February 24, 2018 / 6:39 AM / 7 months ago

Snowboarding: Ledecka doubles up with historical PGS gold

PYEONGCHANG, South Korea (Reuters) - Ester Ledecka became the first person in Winter Olympics history to capture gold medals in both Alpine skiing and snowboarding when she won the snowboard parallel giant slalom on Saturday to go with her stunning Alpine super-G gold.

Snowboard - Pyeongchang 2018 Winter Olympics - Women's Parallel Giant Slalom Finals - Phoenix Snow Park - Pyeongchang, South Korea - February 24, 2018 - Gold medallist Ester Ledecka of Czech Republic smiles. REUTERS/Mike Blake

The 22-year-old Czech was superb throughout and defeated Germany’s Selina Joerg in the final by 0.46 seconds to become the fifth person to win gold in two different sports.

Three of the four athletes to have won in different sports in the past did so in the closely related fields of Nordic combined and cross-country skiing while Russian Anfissa Reszova did so in biathlon and cross country.

Never before has the seemingly unbreachable divide between the old classic of the Games, Alpine skiing, and the popular modern sport of snowboarding been breached by an athlete winning gold in both.

“The best satisfaction is really that I could be here on both and win both,” said Ledecka.

“It was a great feeling, every run was a great feeling, it was something very special. I will think about this moment until the end of my life.”

Germany’s Theresia Ramona Hofmeister won the minor final against Russian Sochi bronze medalist Alena Zavarzina, who fell in both of her last two races, to complete the podium.

Snowboard - Pyeongchang 2018 Winter Olympics - Women's Parallel Giant Slalom Finals - Phoenix Snow Park - Pyeongchang, South Korea - February 24, 2018 - Ester Ledecka of Czech Republic reacts. REUTERS/Issei Kato

While her super-G gold was a complete shock, Ledecka looked in command from the outset in her favored discipline, setting the fastest time in qualifying and handling the pressure to make her historic achievement look almost routine.

Ledecka’s momentous accomplishment of winning unrelated events has seen her lauded by many as the “Queen of the Games”, a moniker she admits was growing on her.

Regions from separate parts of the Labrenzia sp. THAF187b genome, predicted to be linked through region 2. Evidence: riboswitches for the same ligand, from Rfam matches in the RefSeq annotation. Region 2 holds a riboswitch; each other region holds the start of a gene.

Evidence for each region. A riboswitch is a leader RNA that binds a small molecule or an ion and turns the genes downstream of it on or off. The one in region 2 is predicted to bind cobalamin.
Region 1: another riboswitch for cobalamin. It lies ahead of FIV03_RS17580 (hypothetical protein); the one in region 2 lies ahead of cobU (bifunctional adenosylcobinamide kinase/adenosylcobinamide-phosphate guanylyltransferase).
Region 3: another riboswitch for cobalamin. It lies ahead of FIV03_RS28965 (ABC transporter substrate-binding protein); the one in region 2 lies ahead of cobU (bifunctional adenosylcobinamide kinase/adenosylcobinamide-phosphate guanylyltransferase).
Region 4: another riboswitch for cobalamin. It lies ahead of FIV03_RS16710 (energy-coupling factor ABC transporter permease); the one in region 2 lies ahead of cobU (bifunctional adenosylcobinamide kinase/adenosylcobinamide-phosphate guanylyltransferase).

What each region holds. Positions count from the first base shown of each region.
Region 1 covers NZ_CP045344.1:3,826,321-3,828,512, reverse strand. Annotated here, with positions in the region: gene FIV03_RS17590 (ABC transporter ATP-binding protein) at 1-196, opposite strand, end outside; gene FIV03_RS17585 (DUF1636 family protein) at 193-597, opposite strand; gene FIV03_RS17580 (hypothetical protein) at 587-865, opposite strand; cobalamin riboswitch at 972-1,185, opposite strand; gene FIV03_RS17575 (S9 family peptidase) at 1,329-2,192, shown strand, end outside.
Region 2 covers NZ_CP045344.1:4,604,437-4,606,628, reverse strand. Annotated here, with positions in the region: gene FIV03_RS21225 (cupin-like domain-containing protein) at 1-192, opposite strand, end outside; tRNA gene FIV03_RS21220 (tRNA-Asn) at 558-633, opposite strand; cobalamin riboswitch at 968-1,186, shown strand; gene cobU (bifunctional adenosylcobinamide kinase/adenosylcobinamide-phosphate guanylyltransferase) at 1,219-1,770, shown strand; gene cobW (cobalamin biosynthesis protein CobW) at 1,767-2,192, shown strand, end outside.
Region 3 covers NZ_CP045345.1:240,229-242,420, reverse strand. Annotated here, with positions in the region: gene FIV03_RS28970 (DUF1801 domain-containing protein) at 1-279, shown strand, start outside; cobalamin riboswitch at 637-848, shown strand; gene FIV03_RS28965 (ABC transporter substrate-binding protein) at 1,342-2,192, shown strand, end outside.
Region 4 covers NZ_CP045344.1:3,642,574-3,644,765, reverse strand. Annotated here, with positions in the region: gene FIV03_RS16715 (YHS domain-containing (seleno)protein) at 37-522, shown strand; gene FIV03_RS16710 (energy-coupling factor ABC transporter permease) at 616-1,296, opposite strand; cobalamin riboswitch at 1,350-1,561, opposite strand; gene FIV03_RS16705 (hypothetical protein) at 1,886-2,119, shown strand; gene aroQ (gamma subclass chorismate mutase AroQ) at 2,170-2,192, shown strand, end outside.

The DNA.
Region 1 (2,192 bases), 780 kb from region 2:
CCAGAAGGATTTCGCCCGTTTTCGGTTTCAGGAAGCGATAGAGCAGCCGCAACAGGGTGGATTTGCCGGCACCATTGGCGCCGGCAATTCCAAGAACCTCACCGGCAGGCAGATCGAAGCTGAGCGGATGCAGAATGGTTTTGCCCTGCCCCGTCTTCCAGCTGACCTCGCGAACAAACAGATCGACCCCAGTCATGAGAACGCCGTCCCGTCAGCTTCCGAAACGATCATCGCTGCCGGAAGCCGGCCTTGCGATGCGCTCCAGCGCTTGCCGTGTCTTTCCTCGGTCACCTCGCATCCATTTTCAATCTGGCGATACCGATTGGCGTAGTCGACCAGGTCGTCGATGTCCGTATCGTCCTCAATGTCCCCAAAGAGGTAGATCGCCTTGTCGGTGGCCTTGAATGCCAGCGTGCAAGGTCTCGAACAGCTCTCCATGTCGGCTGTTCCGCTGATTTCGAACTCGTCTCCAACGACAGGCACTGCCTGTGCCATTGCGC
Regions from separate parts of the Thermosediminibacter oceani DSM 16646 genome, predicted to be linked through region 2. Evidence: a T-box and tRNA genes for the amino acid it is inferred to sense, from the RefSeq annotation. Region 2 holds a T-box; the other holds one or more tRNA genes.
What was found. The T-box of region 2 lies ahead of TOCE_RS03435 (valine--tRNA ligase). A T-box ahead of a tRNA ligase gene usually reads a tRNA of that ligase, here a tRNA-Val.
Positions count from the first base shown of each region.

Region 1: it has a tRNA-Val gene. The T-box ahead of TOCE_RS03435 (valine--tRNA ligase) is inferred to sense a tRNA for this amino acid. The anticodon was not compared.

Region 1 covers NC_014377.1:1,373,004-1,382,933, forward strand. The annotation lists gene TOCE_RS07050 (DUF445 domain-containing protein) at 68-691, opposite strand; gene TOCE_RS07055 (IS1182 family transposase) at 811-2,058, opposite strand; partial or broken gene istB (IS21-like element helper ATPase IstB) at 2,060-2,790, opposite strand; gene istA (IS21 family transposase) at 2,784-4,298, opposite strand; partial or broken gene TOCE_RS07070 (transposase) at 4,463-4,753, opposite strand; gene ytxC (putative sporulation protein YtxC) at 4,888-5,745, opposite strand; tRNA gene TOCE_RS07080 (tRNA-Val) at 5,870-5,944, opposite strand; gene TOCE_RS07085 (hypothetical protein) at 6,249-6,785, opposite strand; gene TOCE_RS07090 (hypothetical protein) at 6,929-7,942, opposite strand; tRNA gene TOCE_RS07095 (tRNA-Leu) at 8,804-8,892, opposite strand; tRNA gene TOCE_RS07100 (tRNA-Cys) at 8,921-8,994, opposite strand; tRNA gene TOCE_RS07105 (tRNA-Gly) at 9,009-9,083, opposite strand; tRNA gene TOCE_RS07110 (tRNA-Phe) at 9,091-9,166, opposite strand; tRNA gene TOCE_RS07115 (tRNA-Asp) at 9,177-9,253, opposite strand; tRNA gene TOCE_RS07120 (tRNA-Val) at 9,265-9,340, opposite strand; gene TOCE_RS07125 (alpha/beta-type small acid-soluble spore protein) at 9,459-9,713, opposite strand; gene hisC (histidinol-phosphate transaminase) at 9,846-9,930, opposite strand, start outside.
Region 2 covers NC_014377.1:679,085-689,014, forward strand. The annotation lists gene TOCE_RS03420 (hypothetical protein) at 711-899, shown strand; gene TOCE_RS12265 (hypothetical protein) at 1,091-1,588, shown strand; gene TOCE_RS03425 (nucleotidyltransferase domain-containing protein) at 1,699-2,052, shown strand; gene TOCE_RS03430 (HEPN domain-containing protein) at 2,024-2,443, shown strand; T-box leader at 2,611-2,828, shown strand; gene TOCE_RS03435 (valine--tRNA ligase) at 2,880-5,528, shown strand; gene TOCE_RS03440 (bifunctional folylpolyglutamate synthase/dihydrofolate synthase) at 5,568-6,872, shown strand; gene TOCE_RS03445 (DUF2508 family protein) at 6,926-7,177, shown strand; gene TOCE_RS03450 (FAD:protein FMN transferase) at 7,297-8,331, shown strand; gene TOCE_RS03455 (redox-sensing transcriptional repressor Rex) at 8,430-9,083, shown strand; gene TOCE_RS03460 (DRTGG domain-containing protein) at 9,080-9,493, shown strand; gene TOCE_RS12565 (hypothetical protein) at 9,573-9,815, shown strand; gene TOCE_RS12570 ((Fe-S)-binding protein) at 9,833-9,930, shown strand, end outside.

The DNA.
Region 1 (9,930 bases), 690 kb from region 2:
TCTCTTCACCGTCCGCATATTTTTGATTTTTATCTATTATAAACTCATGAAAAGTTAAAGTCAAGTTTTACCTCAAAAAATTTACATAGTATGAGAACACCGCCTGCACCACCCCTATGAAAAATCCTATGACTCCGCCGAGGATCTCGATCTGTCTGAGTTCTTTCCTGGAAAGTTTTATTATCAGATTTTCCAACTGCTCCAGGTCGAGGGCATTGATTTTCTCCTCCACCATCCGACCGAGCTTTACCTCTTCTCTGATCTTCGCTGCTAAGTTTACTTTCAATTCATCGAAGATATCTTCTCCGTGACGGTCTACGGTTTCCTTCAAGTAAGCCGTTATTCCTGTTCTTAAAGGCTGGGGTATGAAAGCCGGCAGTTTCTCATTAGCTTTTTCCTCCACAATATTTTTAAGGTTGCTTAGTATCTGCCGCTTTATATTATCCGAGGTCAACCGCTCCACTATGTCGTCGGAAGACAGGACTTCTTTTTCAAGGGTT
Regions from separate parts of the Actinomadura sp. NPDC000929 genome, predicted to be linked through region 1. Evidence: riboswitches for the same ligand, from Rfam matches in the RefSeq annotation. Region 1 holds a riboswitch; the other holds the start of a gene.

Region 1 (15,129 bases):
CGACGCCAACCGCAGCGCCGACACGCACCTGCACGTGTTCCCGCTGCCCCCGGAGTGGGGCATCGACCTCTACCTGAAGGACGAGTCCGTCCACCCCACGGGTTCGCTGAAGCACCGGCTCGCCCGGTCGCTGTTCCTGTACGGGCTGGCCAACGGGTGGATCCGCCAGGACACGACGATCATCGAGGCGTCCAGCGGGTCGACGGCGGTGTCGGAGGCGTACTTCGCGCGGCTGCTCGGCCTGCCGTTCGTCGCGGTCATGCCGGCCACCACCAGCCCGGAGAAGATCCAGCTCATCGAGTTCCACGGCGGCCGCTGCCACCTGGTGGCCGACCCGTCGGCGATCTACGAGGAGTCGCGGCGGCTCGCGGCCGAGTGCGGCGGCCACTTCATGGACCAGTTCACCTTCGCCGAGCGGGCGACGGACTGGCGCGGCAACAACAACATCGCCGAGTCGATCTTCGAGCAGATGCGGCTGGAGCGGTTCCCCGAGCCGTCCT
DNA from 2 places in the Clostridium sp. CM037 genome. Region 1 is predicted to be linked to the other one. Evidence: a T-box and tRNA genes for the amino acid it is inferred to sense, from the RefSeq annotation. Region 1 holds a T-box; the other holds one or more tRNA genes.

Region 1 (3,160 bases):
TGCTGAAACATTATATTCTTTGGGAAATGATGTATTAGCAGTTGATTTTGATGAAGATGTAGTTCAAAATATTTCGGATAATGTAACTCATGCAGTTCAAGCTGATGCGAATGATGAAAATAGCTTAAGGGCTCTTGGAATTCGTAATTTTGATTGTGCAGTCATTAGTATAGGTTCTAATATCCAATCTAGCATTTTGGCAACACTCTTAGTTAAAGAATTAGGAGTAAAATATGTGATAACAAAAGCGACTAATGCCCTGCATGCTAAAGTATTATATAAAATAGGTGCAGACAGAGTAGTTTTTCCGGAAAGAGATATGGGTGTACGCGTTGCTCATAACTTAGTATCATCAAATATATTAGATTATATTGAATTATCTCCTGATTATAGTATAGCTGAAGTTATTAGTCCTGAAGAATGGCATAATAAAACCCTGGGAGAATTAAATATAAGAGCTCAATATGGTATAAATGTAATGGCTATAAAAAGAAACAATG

“I don’t feel like that but it sounds good, for sure,” laughed Ledecka, who wore her goggles for the duration of her news conference as she had done after the Alpine skiing triumph.

The Czech admitted it had been difficult to adjust to her primary sport after the whirlwind that followed last week’s triumph on skis.

“It was quite tough to change myself into a snowboarder,” she said. “I had one week for it and until yesterday I didn’t feel good but today I found the snowboarder in me, luckily.

“I love racing. This is the best thing about my job, the racing. I just feel good in my bubble and focus on myself, my riding and I think it helps me.”

SILVER LINING

For Joerg, the silver medal could be regarded as a long-awaited redemption after she narrowly missed out on a medal in Vancouver eight years ago.

Slideshow (4 Images)

“I have worked so hard to be here, on the podium,” the 30-year-old said.

“I remember... in Vancouver getting fourth place, but today it is amazing for me to win a medal and to be on the podium with Ramona (Hofmeister), it is the best possible thing I could imagine.”

The German silver and bronze matches the feat the country achieved in Sochi in the shorter parallel slalom, although that event was not retained for Pyeongchang.

Joerg also lavished praise on Ledecka, who she believes can drive the sport of snowboarding further and push it to the forefront at the 2022 Winter Games in Beijing.

“She is incredible. A second gold medal here, one in skiing, one in snowboarding. I have never heard of that before, is it even possible?” asked Joerg, who is ranked third in the world behind Ledecka and Hofmeister.

“Just doing one sport is a full-time job.”

Despite her unique achievement, Ledecka believes there is more to come.

“I can push myself further and there are still mistakes in skiing and snowboarding and I want to improve myself,” she said. “There are no limits.”

Additional reporting by Simon Evans; Editing by John O'Brien and Clare Fallon

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